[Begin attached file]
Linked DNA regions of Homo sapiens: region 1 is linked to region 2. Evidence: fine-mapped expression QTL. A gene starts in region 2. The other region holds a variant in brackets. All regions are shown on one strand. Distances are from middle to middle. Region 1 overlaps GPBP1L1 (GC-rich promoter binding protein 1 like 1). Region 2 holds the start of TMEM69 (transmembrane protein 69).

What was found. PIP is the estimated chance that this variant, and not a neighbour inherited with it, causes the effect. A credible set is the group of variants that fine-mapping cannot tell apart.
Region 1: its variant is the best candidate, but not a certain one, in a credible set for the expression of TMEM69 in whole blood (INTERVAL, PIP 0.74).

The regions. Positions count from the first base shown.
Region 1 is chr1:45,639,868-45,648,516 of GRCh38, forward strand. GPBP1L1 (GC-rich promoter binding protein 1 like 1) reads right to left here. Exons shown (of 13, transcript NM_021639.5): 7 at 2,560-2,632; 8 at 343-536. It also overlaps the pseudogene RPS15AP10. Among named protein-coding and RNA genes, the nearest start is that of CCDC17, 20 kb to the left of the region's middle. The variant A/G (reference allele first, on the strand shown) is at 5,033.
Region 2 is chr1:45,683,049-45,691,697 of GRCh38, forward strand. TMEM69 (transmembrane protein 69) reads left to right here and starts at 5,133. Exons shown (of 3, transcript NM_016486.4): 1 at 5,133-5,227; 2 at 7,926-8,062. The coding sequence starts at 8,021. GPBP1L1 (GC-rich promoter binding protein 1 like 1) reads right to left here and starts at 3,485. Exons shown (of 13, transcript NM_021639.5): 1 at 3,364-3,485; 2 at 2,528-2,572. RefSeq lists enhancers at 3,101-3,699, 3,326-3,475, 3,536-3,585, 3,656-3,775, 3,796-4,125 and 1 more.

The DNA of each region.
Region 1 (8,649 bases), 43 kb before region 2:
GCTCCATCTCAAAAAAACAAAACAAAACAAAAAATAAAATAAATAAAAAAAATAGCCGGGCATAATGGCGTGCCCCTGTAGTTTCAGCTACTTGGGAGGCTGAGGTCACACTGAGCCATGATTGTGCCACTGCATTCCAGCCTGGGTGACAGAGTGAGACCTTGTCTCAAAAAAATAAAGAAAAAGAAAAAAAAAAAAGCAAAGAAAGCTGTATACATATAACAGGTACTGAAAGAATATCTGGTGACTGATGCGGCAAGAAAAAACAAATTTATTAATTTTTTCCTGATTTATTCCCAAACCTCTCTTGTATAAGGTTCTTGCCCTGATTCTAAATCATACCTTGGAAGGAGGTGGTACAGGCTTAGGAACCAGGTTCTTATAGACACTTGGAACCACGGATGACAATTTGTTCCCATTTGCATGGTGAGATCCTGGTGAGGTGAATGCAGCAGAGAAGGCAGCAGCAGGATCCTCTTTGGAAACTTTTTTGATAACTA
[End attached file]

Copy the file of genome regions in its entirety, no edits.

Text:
Linked DNA regions of Homo sapiens: region 1 is linked to region 2. Evidence: fine-mapped expression QTL. A gene starts in region 2. The other region holds a variant in brackets. All regions are shown on one strand. Distances are from middle to middle. Region 1 overlaps GPBP1L1 (GC-rich promoter binding protein 1 like 1). Region 2 holds the start of TMEM69 (transmembrane protein 69).

What was found. PIP is the estimated chance that this variant, and not a neighbour inherited with it, causes the effect. A credible set is the group of variants that fine-mapping cannot tell apart.
Region 1: its variant is the best candidate, but not a certain one, in a credible set for the expression of TMEM69 in whole blood (INTERVAL, PIP 0.74).

The regions. Positions count from the first base shown.
Region 1 is chr1:45,639,868-45,648,516 of GRCh38, forward strand. GPBP1L1 (GC-rich promoter binding protein 1 like 1) reads right to left here. Exons shown (of 13, transcript NM_021639.5): 7 at 2,560-2,632; 8 at 343-536. It also overlaps the pseudogene RPS15AP10. Among named protein-coding and RNA genes, the nearest start is that of CCDC17, 20 kb to the left of the region's middle. The variant A/G (reference allele first, on the strand shown) is at 5,033.
Region 2 is chr1:45,683,049-45,691,697 of GRCh38, forward strand. TMEM69 (transmembrane protein 69) reads left to right here and starts at 5,133. Exons shown (of 3, transcript NM_016486.4): 1 at 5,133-5,227; 2 at 7,926-8,062. The coding sequence starts at 8,021. GPBP1L1 (GC-rich promoter binding protein 1 like 1) reads right to left here and starts at 3,485. Exons shown (of 13, transcript NM_021639.5): 1 at 3,364-3,485; 2 at 2,528-2,572. RefSeq lists enhancers at 3,101-3,699, 3,326-3,475, 3,536-3,585, 3,656-3,775, 3,796-4,125 and 1 more.

The DNA of each region.
Region 1 (8,649 bases), 43 kb before region 2:
GCTCCATCTCAAAAAAACAAAACAAAACAAAAAATAAAATAAATAAAAAAAATAGCCGGGCATAATGGCGTGCCCCTGTAGTTTCAGCTACTTGGGAGGCTGAGGTCACACTGAGCCATGATTGTGCCACTGCATTCCAGCCTGGGTGACAGAGTGAGACCTTGTCTCAAAAAAATAAAGAAAAAGAAAAAAAAAAAAGCAAAGAAAGCTGTATACATATAACAGGTACTGAAAGAATATCTGGTGACTGATGCGGCAAGAAAAAACAAATTTATTAATTTTTTCCTGATTTATTCCCAAACCTCTCTTGTATAAGGTTCTTGCCCTGATTCTAAATCATACCTTGGAAGGAGGTGGTACAGGCTTAGGAACCAGGTTCTTATAGACACTTGGAACCACGGATGACAATTTGTTCCCATTTGCATGGTGAGATCCTGGTGAGGTGAATGCAGCAGAGAAGGCAGCAGCAGGATCCTCTTTGGAAACTTTTTTGATAACTA